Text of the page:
U.S. grains: Oats hit record high, soy climbs on exports, corn flat

Chicago | Reuters — Chicago Board of Trade soybean futures rose for a sixth straight session on Thursday, setting a six-week high on strong export demand for U.S. soybeans and soymeal, traders said.

Thinly-traded CBOT oats surged, with the March contract soaring its daily 20-cent limit to $4.63-1/4 per bushel, the highest-ever spot oats price (all figures US$). The contract settled at $4.56-1/2.

CBOT corn finished roughly unchanged as farmer selling erased gains after an export-driven rally took prices to the highest level in three months, above $4.45 a bushel.

CBOT wheat fell, pausing after a five-session recovery rally that followed the market’s slide to a 3-1/2 year low last week.

But problems with grain logistics in Canada, including severe railroad delays, buoyed spring wheat futures in Minneapolis and sent the price of CBOT oats above corn for the first time in eight years.

At the CBOT, the March soybean contract settled up 9-1/2 cents at $13.25-3/4 per bushel after hitting $13.34-1/2, its highest since late December.

March corn ended down 1/4 cent at $4.43 a bushel, and March wheat ended down 6-3/4 cents at $5.80-3/4 a bushel.

Soybeans climbed after the U.S. Department of Agriculture reported weekly export sales of U.S. soybeans at the high end of trade expectations, with only a few cancellations.

Worries that top buyer China might cancel some purchases of U.S. soy or switch the origin to South America hung over the market in recent weeks. But so far, widespread cancellations have yet to materialize.

USDA pegged weekly sales at a net 577,000 tonnes for 2013-14, including 436,400 tonnes to China.

U.S. soybean sales so far have exceeded USDA’s export forecast of 1.495 million bushels for the 2013-14 marketing year that began Sept. 1, 2013.

“This (is) giving the trade the idea that yearly export projections will likely be raised,” said Karl Setzer, an analyst at MaxYield Cooperative in West Bend, Iowa.

USDA is scheduled to revise its forecasts in a monthly report on Feb. 10.

CBOT soyoil futures also rose sharply, rebounding on ideas the market was oversold after falling to a multiyear low last week. The spot soyoil contract, which ended up 0.43 cent at 38.66 cents per lb, is on track for its biggest weekly gain since October.

Corn flat after farmer selling halts rally

Spot CBOT corn ended nearly flat after reaching as high as $4.47-1/4 a bushel, the highest price on a continuous chart since October. The rise above $4.40 this week, driven by robust U.S. export sales, triggered farmer selling.

U.S. farmers harvested a record-large corn crop in 2013 of nearly 14 billion bushels, but chose to store much of it after prices fell toward $4 a bushel, from around $7 last summer.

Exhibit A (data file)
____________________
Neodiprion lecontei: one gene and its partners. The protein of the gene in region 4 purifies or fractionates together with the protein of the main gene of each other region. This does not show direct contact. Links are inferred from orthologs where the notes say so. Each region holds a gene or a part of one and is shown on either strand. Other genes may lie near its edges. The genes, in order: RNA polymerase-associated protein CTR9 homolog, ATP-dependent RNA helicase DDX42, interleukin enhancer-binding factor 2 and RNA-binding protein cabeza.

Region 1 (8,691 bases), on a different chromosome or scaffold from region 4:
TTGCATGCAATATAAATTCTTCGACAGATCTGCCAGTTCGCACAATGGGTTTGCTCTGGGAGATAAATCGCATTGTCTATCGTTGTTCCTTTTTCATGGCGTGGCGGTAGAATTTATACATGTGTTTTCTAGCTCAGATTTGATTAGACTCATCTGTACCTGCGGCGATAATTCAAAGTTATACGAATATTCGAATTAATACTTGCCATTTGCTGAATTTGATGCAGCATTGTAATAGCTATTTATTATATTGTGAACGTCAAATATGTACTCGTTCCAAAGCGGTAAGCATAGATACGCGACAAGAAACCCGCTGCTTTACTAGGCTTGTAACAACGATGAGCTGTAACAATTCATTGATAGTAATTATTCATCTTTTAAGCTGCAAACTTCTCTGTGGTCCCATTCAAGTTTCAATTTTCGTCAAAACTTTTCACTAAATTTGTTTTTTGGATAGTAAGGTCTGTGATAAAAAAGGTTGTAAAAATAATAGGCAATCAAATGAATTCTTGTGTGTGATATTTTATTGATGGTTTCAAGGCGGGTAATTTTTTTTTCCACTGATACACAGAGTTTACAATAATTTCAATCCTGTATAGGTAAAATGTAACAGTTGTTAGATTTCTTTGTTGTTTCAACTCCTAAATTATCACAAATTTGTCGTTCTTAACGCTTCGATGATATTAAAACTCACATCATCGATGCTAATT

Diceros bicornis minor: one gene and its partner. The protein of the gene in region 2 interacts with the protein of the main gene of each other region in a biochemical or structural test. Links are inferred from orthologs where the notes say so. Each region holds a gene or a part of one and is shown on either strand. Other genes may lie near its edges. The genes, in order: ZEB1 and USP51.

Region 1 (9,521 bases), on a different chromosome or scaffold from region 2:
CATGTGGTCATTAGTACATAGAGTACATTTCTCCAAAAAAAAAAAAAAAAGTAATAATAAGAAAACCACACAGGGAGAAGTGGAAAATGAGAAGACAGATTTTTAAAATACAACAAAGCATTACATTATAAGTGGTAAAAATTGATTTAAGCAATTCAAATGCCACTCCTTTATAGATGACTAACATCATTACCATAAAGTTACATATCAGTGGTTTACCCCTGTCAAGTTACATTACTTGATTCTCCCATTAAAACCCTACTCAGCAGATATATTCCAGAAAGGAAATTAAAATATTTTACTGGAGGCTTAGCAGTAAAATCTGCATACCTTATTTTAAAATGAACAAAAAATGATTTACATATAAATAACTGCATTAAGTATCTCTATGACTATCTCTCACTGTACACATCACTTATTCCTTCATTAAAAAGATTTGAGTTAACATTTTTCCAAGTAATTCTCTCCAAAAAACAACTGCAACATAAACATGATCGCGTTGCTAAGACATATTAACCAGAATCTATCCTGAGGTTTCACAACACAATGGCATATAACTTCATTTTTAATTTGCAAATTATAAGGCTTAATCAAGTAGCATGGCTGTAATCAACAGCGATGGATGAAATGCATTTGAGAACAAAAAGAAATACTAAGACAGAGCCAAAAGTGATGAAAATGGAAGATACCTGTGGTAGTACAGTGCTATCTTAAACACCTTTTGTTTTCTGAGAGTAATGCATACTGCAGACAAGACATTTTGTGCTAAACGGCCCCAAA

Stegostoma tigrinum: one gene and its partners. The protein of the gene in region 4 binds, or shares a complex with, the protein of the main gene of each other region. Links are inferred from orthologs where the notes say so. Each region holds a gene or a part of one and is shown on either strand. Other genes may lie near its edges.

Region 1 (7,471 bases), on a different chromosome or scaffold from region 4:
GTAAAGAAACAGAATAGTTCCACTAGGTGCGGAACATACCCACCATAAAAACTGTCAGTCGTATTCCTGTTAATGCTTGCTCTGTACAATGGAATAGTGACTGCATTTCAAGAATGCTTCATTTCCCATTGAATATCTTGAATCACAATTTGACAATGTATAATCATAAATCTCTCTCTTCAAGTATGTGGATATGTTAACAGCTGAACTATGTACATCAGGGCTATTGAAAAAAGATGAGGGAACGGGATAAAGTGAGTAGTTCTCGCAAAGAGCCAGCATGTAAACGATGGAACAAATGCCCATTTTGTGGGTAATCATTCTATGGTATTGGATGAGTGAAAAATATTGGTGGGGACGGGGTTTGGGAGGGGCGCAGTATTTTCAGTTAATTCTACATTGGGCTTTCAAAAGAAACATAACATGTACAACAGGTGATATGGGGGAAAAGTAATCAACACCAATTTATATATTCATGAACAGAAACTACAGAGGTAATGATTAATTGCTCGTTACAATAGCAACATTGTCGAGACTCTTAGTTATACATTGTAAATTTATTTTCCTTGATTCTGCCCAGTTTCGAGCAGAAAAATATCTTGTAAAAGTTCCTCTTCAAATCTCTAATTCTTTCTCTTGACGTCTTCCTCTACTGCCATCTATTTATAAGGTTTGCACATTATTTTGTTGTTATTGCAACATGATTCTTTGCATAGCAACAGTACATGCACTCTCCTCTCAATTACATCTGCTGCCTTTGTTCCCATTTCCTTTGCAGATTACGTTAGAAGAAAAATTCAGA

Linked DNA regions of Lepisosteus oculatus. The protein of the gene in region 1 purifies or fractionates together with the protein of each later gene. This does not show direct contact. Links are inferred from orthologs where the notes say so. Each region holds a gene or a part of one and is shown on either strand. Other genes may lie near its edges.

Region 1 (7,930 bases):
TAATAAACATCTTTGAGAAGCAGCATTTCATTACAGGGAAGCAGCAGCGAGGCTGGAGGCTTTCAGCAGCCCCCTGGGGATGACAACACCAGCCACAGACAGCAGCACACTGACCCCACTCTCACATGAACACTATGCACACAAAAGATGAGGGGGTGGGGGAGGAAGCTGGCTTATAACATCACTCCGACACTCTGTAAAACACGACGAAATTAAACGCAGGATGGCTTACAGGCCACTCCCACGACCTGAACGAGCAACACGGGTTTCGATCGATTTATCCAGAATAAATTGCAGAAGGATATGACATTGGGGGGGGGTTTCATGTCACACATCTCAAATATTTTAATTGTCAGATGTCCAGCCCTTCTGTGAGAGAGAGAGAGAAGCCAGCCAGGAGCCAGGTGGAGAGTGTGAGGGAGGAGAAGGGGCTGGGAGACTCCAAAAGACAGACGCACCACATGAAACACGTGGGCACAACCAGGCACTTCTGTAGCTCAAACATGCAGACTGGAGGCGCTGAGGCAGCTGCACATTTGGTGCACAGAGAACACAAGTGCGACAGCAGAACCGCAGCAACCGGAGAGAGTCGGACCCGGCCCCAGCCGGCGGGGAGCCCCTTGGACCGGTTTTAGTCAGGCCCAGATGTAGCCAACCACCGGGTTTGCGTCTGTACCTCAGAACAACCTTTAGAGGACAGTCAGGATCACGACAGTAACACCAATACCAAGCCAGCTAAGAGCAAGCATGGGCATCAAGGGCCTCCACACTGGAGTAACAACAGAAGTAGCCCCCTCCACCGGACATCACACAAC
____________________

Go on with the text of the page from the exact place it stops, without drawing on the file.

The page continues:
Because of the big U.S. corn supply, “$4.50 is going to be a tough nut to crack,” said Jim Gerlach, president of A/C Trading in Fowler, Indiana, citing a key level of price resistance.

“We are seeing a pickup in producer sales,” Gerlach said.

Export demand remains strong. USDA reported weekly export sales of U.S. corn at 1.7 million tonnes, far exceeding trade expectations for a second straight week.

But USDA also said Thursday through its daily reporting system that private exporters canceled 220,000 tonnes of U.S. corn sold to China.

Oats, spring wheat surge

CBOT March wheat fell on a technical setback that interrupted a five-session rally tied to fund short-covering and worries about the condition of the U.S. winter wheat crop.

However, Minneapolis Grain Exchange spring wheat futures were higher, with the March contract up 8-3/4 cents at $6.38-1/4 a bushel, gaining against back months on spreads.

The rally in oats took the price above that of front-month corn for the first time in eight years.

Oats and spring wheat drew support from problems with grain movement in Canada, a major producer of both grains. A severe backlog in moving Western Canadian crops to ports has racked up shipping penalties for grain handlers and left farmers with few buyers.

“We rely on Canada almost exclusively for our oat needs, and half the oats that we use go straight into the food chain,” Gerlach said.

“It’s got very inelastic demand. People pay what they have to pay,” Gerlach said, referring to end-users.

— Julie Ingwersen is a Reuters correspondent covering ag commodity markets for Reuters from Chicago. Additional reporting for Reuters by Colin Packham in Sydney and Nigel Hunt in London.

About the author

explore

Stories from our other publications